The Dust of 1000 Years side is Bloomington, Indiana’s own. Very Neil Young influenced, sitting around the fire pit or in the living room recording. Do you hear the squeaking chair? I eat this stuff up. Lo fi folk acoustic, sometimes. That s-l-o-w-e-d down, stoned style, making observations about life. Wondering about life. Some instruments just slightly off kilter. Guitar, drums, bass, some violin.
I’m pulling up my broken down wooden chair, sitting by the fire outside, looking up at the stars and nodding off to the sounds.
Little Annie (aka Annie Anxiety). Baby Dee. “State of Grace”.
There are some times reviewing when I just have to sit back and take pause. Breathe and exhale and be thankful that I have been given the opportunity to listen to something of such profound beauty and depth. Such is the case with “State of Grace”, the 2012 release on Tin Angel Records. Little Annie and Baby Dee need little introduction. These women are heavy hitters in the field of post punk/dark cabaret. Little Annie has worked with Penny Rimbaud and Crass, Current 93, Coil, Nurse With Wound, Bim Sherman. She was the “house chanteuse” of Adrian Sherwood’s On-U Sound Records. Baby Dee started work as a performance artist in 1970 and has worked extensively with Antony Hegarty, David Tibet, and Andrew WK. And was for many years a tree surgeon.
This lush and sophisticated collaboration has both working on 10 songs filled with rich instrumentation and intelligent lyrics. Little Annie sings in her breathy, crackly, oh so stunning voice which is part Marianne Faithful, part Tom Waits, part Lotte Lenya. Pacing, inflection and enunciation sparkle the words of aging, change, loss, maintaining significance. Baby Dee’s piano and Hammond B3 work play with and highlight as well as float along side Little Annie’s singing. This is high standard piano work, like a new classical movement. Songs are orchestrated for small ensembles of wind and brass instruments as well as strings. Think dark cabaret at it’s finest, sounding Kurt Weill as well as Antony. To be sitting at a small table in an intimate club, candlelit, cocktails, and these two fine women performing would be wonderful. Listen. Close you eyes. You can be there.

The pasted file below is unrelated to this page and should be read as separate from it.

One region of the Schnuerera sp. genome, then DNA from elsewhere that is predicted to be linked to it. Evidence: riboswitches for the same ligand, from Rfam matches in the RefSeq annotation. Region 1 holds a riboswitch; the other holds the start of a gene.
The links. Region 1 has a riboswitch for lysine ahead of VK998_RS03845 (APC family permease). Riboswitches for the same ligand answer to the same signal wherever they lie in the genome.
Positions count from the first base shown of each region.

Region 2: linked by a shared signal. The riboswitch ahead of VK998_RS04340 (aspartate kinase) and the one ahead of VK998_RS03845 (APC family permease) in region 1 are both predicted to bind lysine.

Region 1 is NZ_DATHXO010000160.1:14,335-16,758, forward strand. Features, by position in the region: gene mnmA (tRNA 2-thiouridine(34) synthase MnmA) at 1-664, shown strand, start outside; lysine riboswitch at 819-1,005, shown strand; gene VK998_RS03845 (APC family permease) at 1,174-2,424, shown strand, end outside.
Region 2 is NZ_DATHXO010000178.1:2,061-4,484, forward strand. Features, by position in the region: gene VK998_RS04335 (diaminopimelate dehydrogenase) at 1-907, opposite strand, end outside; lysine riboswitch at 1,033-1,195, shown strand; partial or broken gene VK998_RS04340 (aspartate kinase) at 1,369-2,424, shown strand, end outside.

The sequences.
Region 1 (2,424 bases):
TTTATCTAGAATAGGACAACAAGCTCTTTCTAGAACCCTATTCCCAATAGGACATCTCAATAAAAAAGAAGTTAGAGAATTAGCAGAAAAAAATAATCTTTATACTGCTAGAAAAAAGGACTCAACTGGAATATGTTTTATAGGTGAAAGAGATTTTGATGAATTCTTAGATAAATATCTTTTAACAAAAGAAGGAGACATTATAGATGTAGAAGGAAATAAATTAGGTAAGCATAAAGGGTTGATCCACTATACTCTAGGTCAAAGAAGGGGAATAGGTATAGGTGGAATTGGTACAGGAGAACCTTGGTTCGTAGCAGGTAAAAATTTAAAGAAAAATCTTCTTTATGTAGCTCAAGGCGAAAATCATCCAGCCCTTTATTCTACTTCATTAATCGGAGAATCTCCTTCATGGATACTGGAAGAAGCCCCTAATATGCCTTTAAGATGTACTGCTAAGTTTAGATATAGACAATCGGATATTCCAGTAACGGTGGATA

aka Irish duo Mr. Dara Smith and Ian McDonnell. This is their second release on R&S and if this is the sound that R&S is going for I am super excited for the future of the label. This is mindblowingly awesome, gorgeous heavy rhythms and dark metallic beats reminiscent of Kangding Ray. Ominous, compelling and mesmerizing. Also this sounds equally awesome at 33rpm. Enjoy!!
New York free jazz journeyman Tchicai travelled to Kabul in 1977 to join German artist, philosopher and musician Geerken while he lived there in the mid-70s; Geerken is truly on a different wavelength (at the time studying ethnomycology in rural Afghanistan) and the two together go off the deep end into mystical tripper jazz embarking on journey long explorations of roomfuls of musical artifacts, all sorts of toys to jump around and lose themselves and each other in heady subconscious voyages to heightened realms of hyper realities. tribal space drones throughout but bringing a soulful, joyful praise to the frame; letting the spirits of ancient civilizations permeate through their very psyche, closing the recordings with a couple of rhythm and blues roundabouts to really wrap up the trip. a couple of truly under-appreciated geniuses of their time basking in the radiance of each other’s auras, lose yourself in their presence.
native Los Angelanos Very Be Careful have been hitting the streets with Colombian vallenato-style cumbia since 1998, recording several albums and bringing their party all over the world. traditional styles with a sun-scorched urban countryside flair, this is dazed and sweaty warehouse party music to keep you dancing till 2AM; the B-side is more of a light-hearted celebration while the B-side is more brooding, misterioso y peligroso. tenga cuidado es muy caliente
international collection of sludge ballistics, damaged and degraded fuck all rock n roll. not straight muck, rather a splintering barrage from every angle, with plenty of vehement variety to enervate and animate. amongst the heavy hitters: Arabrot spitting hissing goth-core and Cyberne’s crust thrash, Sabatini drags R&B staight to the mud letting Batpiss coat us further in black viscosity, Hombre Malo offers up an interesting brand of screaming prog that clashes nicely with Time Killer’s off-kilter rockabilly. plenty of dirt for everyone, but rock music ain’t for pussies. bite it and bleed.